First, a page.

Coming Full Circle
A team of designers dreams up a curvaceous Milanese boutique to bring contemporary relevance to the venerable Emilio Pucci label.
Jen Renzi -- Interior Design, 4/1/2001 12:00:00 AM
WHEN FLORENTINE FASHION HOUSE Emilio Pucci was acquired by luxury group LVMH last April, it had a venerable heritage to leverage. For CEO Catherine Vautrin, the challenge was bringing contemporary relevance to the brand, better known to its multi-generational following as a funky vintage label. Just a few weeks after Vautrin joined the company, a retail space became available on Milan's Via Montenapoleone. With less than five months to the fall fashion shows, Vautrin had precious little time to strategize Pucci's new creative direction, let alone to design and build a store. "Since I didn't think we had time to go through a typical architectural process, I wanted to avoid a laborious program," says Vautrin. Her search for an unconventional decorator with a fresh perspective led her to Lena Pessoa, an artist and former fashion designer well versed in both the practical demands and the creative possibilities of merchandising. Collaborating with designer Matthieu Paillard and architect Tiziano Vudafieri, Pessoa devised a retail concept to harness the core attributes of the Pucci tradition—movement, light, femininity, and sensuality—while ushering the brand image into the 21st century.
"The most important aspect of the program was translating a feeling of femininity, which I did through the curves of the walls," says Pessoa, describing the 1,100-sq.-ft. boutique's defining feature. Fluid contours communicate the essence of Pucci's loose, body-skimming tailoring. Round, violet-hued ottomans and sinuous cabinetry of lacquered metal and frosted acrylic were custom-designed to echo the serpentine floor plan. The curvaceous design playfully references the mod, futuristic style of the '60s and '70s, while the pale resin floor and crisp lighting "capture the sea and sky of the Mediterranean," says Vudafieri. "We tried to create the sensation of being suspended in air."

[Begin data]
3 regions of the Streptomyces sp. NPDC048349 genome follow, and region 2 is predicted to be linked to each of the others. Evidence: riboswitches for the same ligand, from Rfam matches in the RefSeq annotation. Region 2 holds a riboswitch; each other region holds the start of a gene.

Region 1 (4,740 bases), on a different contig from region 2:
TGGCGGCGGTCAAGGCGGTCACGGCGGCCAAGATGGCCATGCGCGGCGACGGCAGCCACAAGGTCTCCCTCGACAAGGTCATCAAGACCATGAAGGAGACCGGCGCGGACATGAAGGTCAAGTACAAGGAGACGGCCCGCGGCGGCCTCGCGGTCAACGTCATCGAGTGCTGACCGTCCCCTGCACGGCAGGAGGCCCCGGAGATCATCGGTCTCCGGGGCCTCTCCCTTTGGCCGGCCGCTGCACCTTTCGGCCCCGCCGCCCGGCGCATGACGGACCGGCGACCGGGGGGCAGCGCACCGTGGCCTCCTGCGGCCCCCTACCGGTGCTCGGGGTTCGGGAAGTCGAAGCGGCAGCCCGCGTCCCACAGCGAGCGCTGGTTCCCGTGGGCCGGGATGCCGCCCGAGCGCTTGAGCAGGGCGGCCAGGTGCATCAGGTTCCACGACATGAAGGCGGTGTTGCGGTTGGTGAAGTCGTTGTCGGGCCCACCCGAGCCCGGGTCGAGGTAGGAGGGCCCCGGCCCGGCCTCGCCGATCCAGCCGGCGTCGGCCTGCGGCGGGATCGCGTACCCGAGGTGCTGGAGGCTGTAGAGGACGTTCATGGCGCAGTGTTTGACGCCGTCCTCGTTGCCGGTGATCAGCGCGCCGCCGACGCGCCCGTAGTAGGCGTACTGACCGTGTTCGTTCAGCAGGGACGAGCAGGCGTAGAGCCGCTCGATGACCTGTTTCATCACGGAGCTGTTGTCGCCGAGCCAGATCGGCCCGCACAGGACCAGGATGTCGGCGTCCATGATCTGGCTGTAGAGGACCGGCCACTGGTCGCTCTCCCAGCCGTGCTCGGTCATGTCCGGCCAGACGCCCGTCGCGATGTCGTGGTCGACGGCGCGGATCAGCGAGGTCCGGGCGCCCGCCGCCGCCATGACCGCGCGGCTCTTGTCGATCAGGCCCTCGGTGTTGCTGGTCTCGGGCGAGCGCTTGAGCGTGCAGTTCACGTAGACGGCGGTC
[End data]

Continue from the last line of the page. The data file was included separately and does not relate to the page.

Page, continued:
To complement the technicolor, op-art prints of the merchandise, "we used color in a very light way," continues Pessoa. Other than the sportswear, scarves, and shoes on display, the only solid hue is a pastel jolt of chartreuse paint on the mezzanine level. Elsewhere, evanescent light effects play against a glossy backdrop of creamy white and pale lilac. Pessoa draped the left wall with a fabric scrim that diffuses tinted light (which can be adjusted to coincide with seasonal collections) from fixtures behind. Near the entrance, a video of vintage Pucci prints is projected from a mirrored podium to the domed ceiling above. Pessoa describes the computer-generated imagery—a montage of graphic patterns slowly dissolving into one another—as "a dynamic element" that sets the ambiance in continual flux. By joyfully tweaking the Pucci traditions, the boutique brings the brand full-circle, demonstrating how, in the words of Vautrin, "history nourishes the conceptual thinking of today."